Friday, October 29, 2010

New river building has potential

By Emily Dee
Cardinal Staff

Saint Mary’s University recently purchased the Polish Heritage Lodge on Winona’s Prairie Island. According to Jim Bedtke, vice president of the College, the building will offer direct access to the Mississippi River, creating new learning opportunities for science students, especially those majoring in environmental biology.

As one of the first universities in the country to offer an environmental biology degree, Bedtke said some do not realize SMU’s long history with the sciences and the work put into scientific research. Over the years, SMU has cooperated with organizations like the U.S. Fish & Wildlife Department Services, the Army Corps of Engineers and the Minnesota Department of Natural Resources. These relationships, along with the purchase of the new building, serve as a continuation of SMU’s involvement and emphasis on science, said Bedtke.

According to Bedtke, the nuclear power plant in Red Wing, Minn., sparked interest in what was happening to the Mississippi River and the surrounding environment.

He said those interested in the river wanted to monitor the power plant’s impact on fish, habitat in the backwaters and the level of pollution. Bedtke said SMU did have a lease on river-side land at one point in time, but lost it to the original owner. According to Bedtke, this limited the opportunities of students taking environmental biology.

The new building will offer SMU direct river access, as well as a location for study by students in many science courses. Bedtke said the purchase of the building is a fantastic way to create opportunities for students and the community to study the river’s social, economic and environmental impact.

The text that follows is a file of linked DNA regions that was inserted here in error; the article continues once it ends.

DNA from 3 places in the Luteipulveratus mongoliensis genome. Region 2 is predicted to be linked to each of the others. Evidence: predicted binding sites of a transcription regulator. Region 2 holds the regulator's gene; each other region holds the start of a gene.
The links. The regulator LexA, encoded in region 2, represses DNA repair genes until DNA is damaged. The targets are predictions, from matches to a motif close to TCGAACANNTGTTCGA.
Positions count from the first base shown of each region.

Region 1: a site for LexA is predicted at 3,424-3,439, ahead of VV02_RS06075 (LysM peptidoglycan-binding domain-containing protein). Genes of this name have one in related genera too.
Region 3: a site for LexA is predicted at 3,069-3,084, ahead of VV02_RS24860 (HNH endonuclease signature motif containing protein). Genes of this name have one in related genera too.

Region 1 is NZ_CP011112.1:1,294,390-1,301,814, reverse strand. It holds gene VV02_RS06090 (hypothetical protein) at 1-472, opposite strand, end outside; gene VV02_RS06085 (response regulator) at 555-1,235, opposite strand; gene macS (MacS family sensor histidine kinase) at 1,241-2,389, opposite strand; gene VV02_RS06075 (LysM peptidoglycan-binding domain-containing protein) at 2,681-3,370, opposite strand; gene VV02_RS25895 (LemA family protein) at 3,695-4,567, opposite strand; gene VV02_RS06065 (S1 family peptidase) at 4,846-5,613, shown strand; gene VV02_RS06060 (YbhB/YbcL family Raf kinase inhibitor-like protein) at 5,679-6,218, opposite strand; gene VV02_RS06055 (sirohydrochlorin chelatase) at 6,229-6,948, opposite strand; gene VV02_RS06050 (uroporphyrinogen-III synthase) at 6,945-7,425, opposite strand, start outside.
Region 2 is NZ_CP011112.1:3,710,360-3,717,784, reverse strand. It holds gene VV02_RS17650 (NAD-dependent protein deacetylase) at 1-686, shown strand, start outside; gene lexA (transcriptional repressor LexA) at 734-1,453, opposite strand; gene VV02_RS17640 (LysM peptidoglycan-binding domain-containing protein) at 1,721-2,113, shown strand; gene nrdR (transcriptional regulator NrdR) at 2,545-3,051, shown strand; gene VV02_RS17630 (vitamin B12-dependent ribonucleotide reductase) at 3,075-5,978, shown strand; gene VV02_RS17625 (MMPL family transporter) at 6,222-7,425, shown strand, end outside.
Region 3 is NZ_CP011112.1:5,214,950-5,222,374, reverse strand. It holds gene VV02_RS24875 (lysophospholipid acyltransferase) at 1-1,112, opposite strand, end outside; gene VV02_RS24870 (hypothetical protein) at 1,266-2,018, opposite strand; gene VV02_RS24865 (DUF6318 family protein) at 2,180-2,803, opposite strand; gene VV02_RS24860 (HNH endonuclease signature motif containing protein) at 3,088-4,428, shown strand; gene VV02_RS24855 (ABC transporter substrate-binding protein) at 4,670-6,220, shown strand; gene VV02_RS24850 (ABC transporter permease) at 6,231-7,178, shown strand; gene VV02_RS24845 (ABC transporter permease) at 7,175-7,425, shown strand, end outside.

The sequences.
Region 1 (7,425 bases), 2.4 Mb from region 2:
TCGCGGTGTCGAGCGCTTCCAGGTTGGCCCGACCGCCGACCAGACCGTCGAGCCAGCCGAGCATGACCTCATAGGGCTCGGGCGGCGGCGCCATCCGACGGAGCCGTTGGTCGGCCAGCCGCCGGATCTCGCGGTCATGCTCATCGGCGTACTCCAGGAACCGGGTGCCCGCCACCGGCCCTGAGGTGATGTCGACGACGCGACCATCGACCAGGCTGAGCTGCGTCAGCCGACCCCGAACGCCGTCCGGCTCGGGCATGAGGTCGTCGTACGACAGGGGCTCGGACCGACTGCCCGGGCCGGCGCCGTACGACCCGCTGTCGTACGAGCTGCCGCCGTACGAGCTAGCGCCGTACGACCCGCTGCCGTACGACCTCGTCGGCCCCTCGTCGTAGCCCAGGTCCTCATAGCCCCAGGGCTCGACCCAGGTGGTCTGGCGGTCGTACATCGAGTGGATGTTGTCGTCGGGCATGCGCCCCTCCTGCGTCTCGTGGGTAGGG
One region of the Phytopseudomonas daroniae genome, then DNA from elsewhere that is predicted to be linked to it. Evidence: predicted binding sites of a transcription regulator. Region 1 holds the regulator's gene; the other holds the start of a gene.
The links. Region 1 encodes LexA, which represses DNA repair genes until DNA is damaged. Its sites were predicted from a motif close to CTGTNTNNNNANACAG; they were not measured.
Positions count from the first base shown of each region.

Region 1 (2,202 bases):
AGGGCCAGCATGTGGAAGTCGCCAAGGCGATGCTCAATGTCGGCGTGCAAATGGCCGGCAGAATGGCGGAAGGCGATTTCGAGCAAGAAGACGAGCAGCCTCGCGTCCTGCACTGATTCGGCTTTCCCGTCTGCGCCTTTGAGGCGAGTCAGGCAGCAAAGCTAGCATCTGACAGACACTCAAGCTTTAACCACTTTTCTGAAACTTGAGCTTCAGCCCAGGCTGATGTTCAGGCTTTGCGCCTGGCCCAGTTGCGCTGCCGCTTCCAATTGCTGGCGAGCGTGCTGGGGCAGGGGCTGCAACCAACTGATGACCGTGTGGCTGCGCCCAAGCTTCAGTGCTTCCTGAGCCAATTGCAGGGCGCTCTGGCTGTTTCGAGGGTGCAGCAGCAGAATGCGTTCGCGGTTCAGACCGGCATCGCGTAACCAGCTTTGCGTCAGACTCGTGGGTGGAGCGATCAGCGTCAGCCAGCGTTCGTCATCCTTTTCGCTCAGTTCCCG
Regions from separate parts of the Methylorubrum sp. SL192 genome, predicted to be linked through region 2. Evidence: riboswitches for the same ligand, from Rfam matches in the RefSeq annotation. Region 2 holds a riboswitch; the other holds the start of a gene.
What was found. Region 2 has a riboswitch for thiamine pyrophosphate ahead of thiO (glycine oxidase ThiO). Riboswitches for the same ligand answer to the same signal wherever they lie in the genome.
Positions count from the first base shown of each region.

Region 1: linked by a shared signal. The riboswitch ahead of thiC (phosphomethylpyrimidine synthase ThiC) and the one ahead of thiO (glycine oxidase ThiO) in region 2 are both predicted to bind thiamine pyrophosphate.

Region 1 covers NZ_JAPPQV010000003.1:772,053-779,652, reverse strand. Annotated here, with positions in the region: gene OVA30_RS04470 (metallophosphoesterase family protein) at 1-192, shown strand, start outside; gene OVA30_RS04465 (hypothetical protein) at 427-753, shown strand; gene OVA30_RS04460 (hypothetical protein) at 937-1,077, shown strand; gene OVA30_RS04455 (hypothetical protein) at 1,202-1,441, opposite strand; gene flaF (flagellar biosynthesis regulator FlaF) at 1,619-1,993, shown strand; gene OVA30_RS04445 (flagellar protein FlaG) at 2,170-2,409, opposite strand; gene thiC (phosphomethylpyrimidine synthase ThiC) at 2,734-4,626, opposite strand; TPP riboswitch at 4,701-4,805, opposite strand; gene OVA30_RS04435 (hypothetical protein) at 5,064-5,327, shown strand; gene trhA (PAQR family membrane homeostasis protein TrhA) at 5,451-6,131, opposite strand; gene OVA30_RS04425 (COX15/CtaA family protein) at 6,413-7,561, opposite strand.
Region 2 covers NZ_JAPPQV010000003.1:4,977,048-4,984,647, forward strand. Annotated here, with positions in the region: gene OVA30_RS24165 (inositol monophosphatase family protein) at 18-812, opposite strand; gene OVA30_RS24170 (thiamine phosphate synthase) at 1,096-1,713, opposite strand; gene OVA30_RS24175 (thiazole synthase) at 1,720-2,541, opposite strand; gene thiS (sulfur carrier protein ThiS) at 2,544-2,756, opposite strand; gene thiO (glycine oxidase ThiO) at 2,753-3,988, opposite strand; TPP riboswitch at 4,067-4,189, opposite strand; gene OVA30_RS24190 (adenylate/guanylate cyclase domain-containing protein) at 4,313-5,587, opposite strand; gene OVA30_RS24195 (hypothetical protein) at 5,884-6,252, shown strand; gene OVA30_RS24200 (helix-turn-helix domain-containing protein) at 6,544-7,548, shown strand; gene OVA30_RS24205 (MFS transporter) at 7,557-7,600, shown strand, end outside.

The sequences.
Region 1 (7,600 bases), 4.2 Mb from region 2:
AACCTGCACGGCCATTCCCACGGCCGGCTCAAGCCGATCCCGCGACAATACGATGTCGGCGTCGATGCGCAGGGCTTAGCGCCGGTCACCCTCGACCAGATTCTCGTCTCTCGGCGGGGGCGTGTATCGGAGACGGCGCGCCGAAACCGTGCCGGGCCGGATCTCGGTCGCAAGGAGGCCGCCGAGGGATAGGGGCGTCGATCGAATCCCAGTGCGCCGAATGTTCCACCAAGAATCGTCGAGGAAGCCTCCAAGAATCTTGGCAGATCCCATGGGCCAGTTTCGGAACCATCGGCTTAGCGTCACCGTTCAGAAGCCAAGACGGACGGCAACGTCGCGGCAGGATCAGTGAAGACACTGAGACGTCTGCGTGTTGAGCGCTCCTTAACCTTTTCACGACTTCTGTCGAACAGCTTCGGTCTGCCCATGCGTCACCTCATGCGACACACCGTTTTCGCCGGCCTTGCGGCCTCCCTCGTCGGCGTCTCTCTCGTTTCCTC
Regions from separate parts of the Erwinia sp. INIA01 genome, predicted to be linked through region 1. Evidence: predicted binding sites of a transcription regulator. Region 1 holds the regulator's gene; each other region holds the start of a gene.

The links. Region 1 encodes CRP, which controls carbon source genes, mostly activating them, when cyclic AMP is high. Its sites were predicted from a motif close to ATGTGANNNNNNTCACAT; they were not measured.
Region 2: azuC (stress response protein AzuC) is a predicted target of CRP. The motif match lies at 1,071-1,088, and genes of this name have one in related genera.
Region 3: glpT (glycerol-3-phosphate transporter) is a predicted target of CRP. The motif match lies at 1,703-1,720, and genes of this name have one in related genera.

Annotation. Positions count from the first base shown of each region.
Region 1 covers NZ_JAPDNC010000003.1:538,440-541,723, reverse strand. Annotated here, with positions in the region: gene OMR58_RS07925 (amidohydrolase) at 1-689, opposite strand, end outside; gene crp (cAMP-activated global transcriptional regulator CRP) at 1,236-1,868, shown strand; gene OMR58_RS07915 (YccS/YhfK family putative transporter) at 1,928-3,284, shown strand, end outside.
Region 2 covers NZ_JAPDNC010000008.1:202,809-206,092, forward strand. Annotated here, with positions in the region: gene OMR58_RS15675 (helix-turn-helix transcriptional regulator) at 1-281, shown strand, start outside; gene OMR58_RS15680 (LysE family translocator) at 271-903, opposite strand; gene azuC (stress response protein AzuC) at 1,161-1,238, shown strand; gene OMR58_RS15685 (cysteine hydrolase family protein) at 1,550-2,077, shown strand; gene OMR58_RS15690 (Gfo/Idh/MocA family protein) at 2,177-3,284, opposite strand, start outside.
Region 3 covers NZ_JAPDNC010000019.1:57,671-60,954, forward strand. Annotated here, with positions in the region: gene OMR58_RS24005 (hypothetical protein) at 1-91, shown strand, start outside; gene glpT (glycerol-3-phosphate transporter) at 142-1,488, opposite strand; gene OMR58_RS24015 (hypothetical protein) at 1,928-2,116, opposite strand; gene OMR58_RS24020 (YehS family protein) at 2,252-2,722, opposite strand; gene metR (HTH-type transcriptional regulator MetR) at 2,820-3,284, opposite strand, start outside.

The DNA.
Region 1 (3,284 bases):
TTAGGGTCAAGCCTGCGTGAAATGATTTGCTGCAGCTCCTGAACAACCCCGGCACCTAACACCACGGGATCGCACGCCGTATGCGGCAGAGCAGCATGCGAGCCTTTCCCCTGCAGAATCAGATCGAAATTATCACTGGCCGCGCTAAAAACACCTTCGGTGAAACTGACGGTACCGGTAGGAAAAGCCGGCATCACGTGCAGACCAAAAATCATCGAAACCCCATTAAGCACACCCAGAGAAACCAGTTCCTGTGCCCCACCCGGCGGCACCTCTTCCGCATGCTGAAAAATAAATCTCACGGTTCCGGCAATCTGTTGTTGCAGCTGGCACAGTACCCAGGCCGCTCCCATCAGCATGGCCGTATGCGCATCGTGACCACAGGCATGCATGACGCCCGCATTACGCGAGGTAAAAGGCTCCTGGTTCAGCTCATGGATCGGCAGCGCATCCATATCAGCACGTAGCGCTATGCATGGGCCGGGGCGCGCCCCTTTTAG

“This is a sign of our commitment to the sciences. It’s not just for environmental biology majors, but for any student who takes an environmental biology course” or has an interest in science, said Bedtke.

Offering a more hands-on experience, increasing enrollment and increasing the interest in environmental biology are just a few of the side effects Bedtke said the purchase of the building would hopefully create.

For future plans, Bedtke expects expansion to the staging area, which now consists of a place for boats and vans. Expanding it would mean an addition of steps and docks. An annual community event to draw attention to the river is also a plan for the future, said Bedtke.

He said there are plans to make the whole area more open to the community, including high school students in the surrounding areas, and give more overall access to the environmental biology department. There is also potential for GeoSpatial Services offices to be moved there.
Bedtke said some people underestimate the importance of science to SMU and how it impacts every student’s life.

“Science is critical for every person who wants to be considered educated,” he said.

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